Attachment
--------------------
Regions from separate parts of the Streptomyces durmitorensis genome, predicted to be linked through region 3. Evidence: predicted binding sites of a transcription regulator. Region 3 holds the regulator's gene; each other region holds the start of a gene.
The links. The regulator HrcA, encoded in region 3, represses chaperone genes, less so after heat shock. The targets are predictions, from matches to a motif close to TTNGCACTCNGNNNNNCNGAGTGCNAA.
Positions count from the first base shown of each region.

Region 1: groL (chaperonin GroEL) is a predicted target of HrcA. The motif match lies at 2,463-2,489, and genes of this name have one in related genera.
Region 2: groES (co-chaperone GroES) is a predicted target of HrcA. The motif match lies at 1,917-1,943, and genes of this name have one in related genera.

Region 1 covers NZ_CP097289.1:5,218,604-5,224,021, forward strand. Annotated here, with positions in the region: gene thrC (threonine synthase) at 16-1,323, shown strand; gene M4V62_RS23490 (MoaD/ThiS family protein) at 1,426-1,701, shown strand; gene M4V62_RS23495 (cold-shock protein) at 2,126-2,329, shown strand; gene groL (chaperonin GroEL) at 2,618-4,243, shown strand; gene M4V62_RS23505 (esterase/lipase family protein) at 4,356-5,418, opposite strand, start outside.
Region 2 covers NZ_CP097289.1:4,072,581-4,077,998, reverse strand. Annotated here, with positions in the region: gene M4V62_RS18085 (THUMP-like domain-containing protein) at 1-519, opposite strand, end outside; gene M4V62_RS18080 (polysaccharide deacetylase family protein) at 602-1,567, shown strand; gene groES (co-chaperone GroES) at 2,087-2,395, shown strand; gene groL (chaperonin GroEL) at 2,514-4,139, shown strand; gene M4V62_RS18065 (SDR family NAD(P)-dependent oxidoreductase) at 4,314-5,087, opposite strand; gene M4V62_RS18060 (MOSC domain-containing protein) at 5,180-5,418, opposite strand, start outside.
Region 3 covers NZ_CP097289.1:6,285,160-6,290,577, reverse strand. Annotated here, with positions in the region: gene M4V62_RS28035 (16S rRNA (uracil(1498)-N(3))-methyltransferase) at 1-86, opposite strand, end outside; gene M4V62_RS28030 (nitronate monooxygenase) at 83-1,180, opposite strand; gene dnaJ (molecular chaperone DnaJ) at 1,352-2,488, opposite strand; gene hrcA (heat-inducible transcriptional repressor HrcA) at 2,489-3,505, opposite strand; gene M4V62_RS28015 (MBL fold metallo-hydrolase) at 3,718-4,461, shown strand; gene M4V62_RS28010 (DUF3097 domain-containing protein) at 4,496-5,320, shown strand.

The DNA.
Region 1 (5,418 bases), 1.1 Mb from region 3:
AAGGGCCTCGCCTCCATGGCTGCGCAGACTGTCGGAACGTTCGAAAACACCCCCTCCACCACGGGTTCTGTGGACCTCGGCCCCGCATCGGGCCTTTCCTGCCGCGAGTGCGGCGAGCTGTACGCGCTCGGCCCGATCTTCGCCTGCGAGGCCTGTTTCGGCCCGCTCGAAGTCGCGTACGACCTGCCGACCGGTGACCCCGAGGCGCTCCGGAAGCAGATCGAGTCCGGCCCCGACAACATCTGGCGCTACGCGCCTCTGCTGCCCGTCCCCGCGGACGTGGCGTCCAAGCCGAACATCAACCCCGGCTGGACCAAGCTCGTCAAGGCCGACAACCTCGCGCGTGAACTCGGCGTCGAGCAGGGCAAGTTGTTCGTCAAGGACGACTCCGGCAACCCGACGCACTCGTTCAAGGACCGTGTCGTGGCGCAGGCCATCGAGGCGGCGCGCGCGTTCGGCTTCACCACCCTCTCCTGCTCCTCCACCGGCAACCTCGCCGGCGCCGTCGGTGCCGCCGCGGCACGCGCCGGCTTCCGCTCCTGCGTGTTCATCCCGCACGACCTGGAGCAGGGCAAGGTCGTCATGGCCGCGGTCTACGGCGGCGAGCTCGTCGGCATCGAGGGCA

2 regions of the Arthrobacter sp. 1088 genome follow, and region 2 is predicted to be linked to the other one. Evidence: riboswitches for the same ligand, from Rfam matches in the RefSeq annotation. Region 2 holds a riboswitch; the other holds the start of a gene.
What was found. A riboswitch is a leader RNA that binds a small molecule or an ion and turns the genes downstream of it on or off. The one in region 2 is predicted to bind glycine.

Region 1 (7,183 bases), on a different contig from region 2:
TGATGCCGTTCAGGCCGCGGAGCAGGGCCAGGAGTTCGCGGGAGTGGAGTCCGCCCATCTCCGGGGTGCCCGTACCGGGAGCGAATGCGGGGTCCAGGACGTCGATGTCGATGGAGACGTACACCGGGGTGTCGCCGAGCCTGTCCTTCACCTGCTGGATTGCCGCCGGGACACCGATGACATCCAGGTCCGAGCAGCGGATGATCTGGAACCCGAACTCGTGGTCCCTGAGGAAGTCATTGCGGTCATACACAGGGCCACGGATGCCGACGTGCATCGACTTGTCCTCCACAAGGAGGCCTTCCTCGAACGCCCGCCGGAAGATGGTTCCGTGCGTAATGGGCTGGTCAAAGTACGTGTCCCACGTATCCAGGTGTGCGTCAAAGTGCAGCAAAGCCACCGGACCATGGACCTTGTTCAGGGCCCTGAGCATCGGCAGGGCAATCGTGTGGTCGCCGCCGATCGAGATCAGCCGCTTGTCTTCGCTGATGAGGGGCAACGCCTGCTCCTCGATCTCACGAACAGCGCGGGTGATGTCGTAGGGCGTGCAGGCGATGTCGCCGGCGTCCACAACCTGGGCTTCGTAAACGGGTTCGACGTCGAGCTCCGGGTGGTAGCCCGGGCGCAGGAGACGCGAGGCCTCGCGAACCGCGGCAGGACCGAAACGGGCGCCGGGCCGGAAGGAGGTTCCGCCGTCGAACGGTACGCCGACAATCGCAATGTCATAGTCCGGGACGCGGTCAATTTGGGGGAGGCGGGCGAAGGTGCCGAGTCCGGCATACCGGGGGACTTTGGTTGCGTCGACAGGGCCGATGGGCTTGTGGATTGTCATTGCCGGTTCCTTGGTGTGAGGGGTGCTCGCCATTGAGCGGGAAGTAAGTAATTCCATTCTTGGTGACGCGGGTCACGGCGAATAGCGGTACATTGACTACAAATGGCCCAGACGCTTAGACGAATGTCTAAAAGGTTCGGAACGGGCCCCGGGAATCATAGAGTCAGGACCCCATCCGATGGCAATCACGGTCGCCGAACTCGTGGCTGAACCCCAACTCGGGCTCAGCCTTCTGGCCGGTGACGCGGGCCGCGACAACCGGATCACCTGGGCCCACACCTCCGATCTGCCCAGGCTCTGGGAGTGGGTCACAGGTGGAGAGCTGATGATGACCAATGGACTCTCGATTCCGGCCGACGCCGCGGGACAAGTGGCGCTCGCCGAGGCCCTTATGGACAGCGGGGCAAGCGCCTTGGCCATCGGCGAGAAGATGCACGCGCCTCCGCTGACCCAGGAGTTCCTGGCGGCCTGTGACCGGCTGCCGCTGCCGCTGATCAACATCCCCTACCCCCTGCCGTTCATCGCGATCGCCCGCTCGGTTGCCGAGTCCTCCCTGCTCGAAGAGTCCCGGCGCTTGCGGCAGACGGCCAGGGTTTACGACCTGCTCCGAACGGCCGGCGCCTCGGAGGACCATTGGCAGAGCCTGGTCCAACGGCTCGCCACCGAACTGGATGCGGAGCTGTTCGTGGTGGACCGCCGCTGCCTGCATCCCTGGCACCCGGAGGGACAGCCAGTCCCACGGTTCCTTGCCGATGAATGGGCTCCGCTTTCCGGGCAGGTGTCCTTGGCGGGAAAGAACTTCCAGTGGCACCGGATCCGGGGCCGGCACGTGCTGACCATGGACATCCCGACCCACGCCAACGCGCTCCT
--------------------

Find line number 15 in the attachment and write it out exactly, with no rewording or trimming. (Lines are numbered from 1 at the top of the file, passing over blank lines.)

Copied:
TGATGCCGTTCAGGCCGCGGAGCAGGGCCAGGAGTTCGCGGGAGTGGAGTCCGCCCATCTCCGGGGTGCCCGTACCGGGAGCGAATGCGGGGTCCAGGACGTCGATGTCGATGGAGACGTACACCGGGGTGTCGCCGAGCCTGTCCTTCACCTGCTGGATTGCCGCCGGGACACCGATGACATCCAGGTCCGAGCAGCGGATGATCTGGAACCCGAACTCGTGGTCCCTGAGGAAGTCATTGCGGTCATACACAGGGCCACGGATGCCGACGTGCATCGACTTGTCCTCCACAAGGAGGCCTTCCTCGAACGCCCGCCGGAAGATGGTTCCGTGCGTAATGGGCTGGTCAAAGTACGTGTCCCACGTATCCAGGTGTGCGTCAAAGTGCAGCAAAGCCACCGGACCATGGACCTTGTTCAGGGCCCTGAGCATCGGCAGGGCAATCGTGTGGTCGCCGCCGATCGAGATCAGCCGCTTGTCTTCGCTGATGAGGGGCAACGCCTGCTCCTCGATCTCACGAACAGCGCGGGTGATGTCGTAGGGCGTGCAGGCGATGTCGCCGGCGTCCACAACCTGGGCTTCGTAAACGGGTTCGACGTCGAGCTCCGGGTGGTAGCCCGGGCGCAGGAGACGCGAGGCCTCGCGAACCGCGGCAGGACCGAAACGGGCGCCGGGCCGGAAGGAGGTTCCGCCGTCGAACGGTACGCCGACAATCGCAATGTCATAGTCCGGGACGCGGTCAATTTGGGGGAGGCGGGCGAAGGTGCCGAGTCCGGCATACCGGGGGACTTTGGTTGCGTCGACAGGGCCGATGGGCTTGTGGATTGTCATTGCCGGTTCCTTGGTGTGAGGGGTGCTCGCCATTGAGCGGGAAGTAAGTAATTCCATTCTTGGTGACGCGGGTCACGGCGAATAGCGGTACATTGACTACAAATGGCCCAGACGCTTAGACGAATGTCTAAAAGGTTCGGAACGGGCCCCGGGAATCATAGAGTCAGGACCCCATCCGATGGCAATCACGGTCGCCGAACTCGTGGCTGAACCCCAACTCGGGCTCAGCCTTCTGGCCGGTGACGCGGGCCGCGACAACCGGATCACCTGGGCCCACACCTCCGATCTGCCCAGGCTCTGGGAGTGGGTCACAGGTGGAGAGCTGATGATGACCAATGGACTCTCGATTCCGGCCGACGCCGCGGGACAAGTGGCGCTCGCCGAGGCCCTTATGGACAGCGGGGCAAGCGCCTTGGCCATCGGCGAGAAGATGCACGCGCCTCCGCTGACCCAGGAGTTCCTGGCGGCCTGTGACCGGCTGCCGCTGCCGCTGATCAACATCCCCTACCCCCTGCCGTTCATCGCGATCGCCCGCTCGGTTGCCGAGTCCTCCCTGCTCGAAGAGTCCCGGCGCTTGCGGCAGACGGCCAGGGTTTACGACCTGCTCCGAACGGCCGGCGCCTCGGAGGACCATTGGCAGAGCCTGGTCCAACGGCTCGCCACCGAACTGGATGCGGAGCTGTTCGTGGTGGACCGCCGCTGCCTGCATCCCTGGCACCCGGAGGGACAGCCAGTCCCACGGTTCCTTGCCGATGAATGGGCTCCGCTTTCCGGGCAGGTGTCCTTGGCGGGAAAGAACTTCCAGTGGCACCGGATCCGGGGCCGGCACGTGCTGACCATGGACATCCCGACCCACGCCAACGCGCTCCT